Johansen is educated as a plumber, but most of his working life has been dedicated to politics. At the age of 30 he was appointed to the City Government in Oslo as Vice Mayor for Transport and Nature Preservation, then representing the Socialist Left Party. Since joining the Norwegian Labour Party in 1997 Governing Mayor Johansen has served as State Secretary in the Ministry of Foreign Affairs under both Cabinets of Jens Stoltenberg. Johansen served as the Secretary General of the Labour Party from 2009 until 2015 when he resigned to run for Governing Mayor of Oslo.

Governing Mayor Johansen has gained broad experience from working with international development from his work as Head of Department in the Norwegian Agency for Development Cooperation and as Secretary General for the Norwegian Refugee Council. The Governing Mayor’s interests also cover areas such as sports, and Johansen was previously member of the board of Vålerenga Football Club in Oslo.

On 21 October 2015 Raymond Johansen started his term as Governing Mayor of Oslo and leads a City Government Coalition composed of representatives from the Labour Party, the Green Party and the Socialist Left Party.

Oslo is one of the fastest growing cities in Europe, and has inhabitants from more than 200 nations. The capital is a green city with a unique access to nature, pulsating cultural life, great academic institutions and a business community full of initiative. Governing Mayor Johansen has very ambitious goals for the development of Oslo, ensuring a vibrant, green and climate-smart city with equal opportunities for everyone."

Ms. Pauline Johanne Kajl:

From Linkedin:

"Pauline Johanne Kajl
ecologist

Oslo, Oslo, Norway environmental Services
Current
Bellona
Previous
Bellona Europe ,Norad - Norwegian Agency for Development Cooperation ,TolkeNett AS
Education
Norwegian University of Life Sciences (UMB)"

Mr. Geir Lippestad. This might be his wikipedia page - interesting (well, I think so - he's not your average COP23 attendee):

https://en.wikipedia.org/wiki/Geir_Lippestad

Ms. Teodora Serafimova, Advisor, Bellona Europa:

"Teodora Serafimova joined Bellona Europa in March 2014. She holds a BSc in Environmental Policy from the London School of Economics, and a Master of Advanced International Studies from the Diplomatic Academy of Vienna. She has previously gained work experience at the UNFCCC Secretariat where she provided support to the climate negotiations. Prior to joining Bellona, Teodora completed a traineeship at DG Environment of the European Commission. At Bellona Europa Teodora focuses on EU policies to drive the decarbonisation and electrification of road transport. She also supports the development and planning for Bellona’s engagement in international climate negotiations."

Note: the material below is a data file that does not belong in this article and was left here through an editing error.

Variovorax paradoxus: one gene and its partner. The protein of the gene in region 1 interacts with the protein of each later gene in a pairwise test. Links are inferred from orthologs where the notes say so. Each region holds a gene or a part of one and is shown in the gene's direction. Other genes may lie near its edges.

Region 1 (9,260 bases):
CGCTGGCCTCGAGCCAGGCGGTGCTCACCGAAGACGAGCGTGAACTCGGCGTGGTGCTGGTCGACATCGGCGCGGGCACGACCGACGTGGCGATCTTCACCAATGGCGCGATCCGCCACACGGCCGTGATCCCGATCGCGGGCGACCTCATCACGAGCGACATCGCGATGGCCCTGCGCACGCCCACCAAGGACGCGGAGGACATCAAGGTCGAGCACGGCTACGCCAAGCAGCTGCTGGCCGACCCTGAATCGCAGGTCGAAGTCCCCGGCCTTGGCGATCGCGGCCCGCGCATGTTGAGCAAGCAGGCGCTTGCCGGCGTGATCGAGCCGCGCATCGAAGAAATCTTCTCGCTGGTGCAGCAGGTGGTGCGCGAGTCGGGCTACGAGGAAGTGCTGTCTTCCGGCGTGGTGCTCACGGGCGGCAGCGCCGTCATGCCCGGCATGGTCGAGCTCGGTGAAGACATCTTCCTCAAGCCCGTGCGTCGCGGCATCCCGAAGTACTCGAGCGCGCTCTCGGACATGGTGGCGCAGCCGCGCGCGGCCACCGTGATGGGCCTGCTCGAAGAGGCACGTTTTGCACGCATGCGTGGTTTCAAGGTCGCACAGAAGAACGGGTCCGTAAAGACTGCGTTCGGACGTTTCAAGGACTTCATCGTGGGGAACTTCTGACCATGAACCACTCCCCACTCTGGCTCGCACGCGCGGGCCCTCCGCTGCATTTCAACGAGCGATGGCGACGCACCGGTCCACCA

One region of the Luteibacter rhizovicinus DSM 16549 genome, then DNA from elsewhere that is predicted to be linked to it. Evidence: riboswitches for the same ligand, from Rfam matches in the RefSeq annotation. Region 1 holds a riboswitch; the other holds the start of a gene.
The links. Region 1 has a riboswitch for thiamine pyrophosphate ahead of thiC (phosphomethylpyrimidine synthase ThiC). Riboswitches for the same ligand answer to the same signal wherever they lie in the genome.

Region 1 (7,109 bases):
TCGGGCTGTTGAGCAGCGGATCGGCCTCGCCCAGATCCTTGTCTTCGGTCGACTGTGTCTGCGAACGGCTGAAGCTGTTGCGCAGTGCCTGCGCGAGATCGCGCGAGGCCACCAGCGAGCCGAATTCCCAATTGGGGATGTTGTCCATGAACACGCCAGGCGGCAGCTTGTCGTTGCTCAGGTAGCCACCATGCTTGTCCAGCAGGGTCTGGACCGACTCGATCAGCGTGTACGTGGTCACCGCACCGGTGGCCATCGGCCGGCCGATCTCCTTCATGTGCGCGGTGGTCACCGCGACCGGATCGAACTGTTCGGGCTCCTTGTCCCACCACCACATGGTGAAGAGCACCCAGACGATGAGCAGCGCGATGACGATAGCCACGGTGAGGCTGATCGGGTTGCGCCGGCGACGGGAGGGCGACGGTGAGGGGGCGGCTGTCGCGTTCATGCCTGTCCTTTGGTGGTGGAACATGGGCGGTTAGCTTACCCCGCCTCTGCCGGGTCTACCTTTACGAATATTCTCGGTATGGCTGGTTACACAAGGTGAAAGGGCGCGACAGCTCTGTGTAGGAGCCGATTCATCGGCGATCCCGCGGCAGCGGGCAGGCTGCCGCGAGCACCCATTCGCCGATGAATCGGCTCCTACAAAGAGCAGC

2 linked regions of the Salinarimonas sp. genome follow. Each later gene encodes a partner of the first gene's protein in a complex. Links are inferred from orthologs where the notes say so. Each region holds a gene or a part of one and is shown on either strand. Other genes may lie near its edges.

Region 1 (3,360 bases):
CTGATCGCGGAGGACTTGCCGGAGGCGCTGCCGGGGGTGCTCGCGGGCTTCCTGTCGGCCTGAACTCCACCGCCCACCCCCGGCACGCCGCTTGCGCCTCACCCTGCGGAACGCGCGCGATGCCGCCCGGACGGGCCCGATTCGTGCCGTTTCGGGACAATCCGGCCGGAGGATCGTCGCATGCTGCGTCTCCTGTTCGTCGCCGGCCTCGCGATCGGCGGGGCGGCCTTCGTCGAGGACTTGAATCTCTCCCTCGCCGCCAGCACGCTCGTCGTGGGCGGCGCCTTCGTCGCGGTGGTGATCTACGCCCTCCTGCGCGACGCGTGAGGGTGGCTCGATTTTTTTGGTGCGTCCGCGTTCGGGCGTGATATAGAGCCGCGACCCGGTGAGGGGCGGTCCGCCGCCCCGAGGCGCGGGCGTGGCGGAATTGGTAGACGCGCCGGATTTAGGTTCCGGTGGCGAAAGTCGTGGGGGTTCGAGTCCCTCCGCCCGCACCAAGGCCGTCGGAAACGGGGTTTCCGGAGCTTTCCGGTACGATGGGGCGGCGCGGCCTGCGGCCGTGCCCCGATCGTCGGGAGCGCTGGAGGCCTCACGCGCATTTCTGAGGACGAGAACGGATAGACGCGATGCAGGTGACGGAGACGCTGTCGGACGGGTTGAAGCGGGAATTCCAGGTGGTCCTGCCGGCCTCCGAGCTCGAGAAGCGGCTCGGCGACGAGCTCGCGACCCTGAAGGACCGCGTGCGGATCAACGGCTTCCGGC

Mr. Keith Whiriskey, Policy Manager Climate Technologies, Bellona Europa:

"Keith Whiriskey has contributed to the Bellona foundation as a CCS specialist since 2011, where his fields of responsibility include the development of CCS in energy and industry policy along with lead authoring of Bellona publications. Keith holds an MSc in Carbon Capture and Storage from the University of Edinburgh and a BSc in Geology from the National University of Ireland. Keith has contributed to a diverse number of projects including, techno economic modelling of CCS deployment in Romania, Hungary and the Ukraine, CO2 capture technology assessments, CO2 storage characterisation, progressing enhanced oil recovery in the north sea, along with energy policy and economic incentives for CCS deployment."

Mar 12, 2018 at 8:28 PM | Unregistered CommenterMark Hodgson

Bianca Jagger Human Rights Foundation sent 2 delegates to COP 23. Their website is here:

http://www.biancajagger.org/

"The Bianca Jagger Human Rights Foundation (BJHRF) is dedicated to defending human rights, ending violence against women and girls, addressing the threat of climate change, supporting the rights of indigenous peoples and defending the rights of future generations. These issues may seen unrelated but their causes and some of their solutions are interconnected. I have always tried to look at the bigger picture. I am a firm believer in Aristotle’s observation, ‘The whole is more than the sum of its parts.’"

"ENVIRONMENTAL PROTECTION AND CLIMATE CHANGE
The BJHRF recognises that climate change is the most urgent threat of our time; a critical human rights issue impacting every aspect of our lives: peace, security, poverty, hunger, health, mass migration and economics.

We raise awareness of the catastrophic effects of climate change, calling for corporations to be held accountable and urging governments to fulfil their pledges to reduce carbon emissions.

The BJHRF is calling for a comprehensive, just, legally binding climate treaty, the transfer of technology to developing countries, adequate adaptation, mitigation and implementation mechanisms, and a REDD+ agreement with safeguards for communities and indigenous peoples’ rights.

The BJHRF advocates a shift away from fossil fuels and towards a world powered by renewable energy. We campaign against governments endorsement of hydraulic fracturing or ’fracking’ as a solution to the energy crisis.

The BJHRF has commissioned a Human Rights Impact Assessment of fracking from the Global Network for the Study of Human Rights and the Environment, www.gnhre.org, a network of scholars, NGO members and policy makers.

The BJHRF was an active participant at the UNFCCC climate conference in Peru. Just before the final result of COP20 I published an article on my take on the negotiations in the Huffington Post, entitled At the Heart of COP20: Loss and Damage. I and the BJHRF are looking forward to our participation at COP21 in Paris next year."

The site seems to need to be brought up to date,given that COP 21 was over 2 years ago, and is not next year.

Delegates:

Ms. Bianca Jagger, Founder and President of the Bianca Jagger Human Rights Foundation.

For completeness, her personal Wikipedia page is here:

https://en.wikipedia.org/wiki/Bianca_Jagger

Ms. Catriona Isabella Stuart Ward, Writer and Researcher:

Not a lot of definite information on the internet. Seems to have attended several COPs.

Mar 13, 2018 at 7:46 PM | Unregistered CommenterMark Hodgson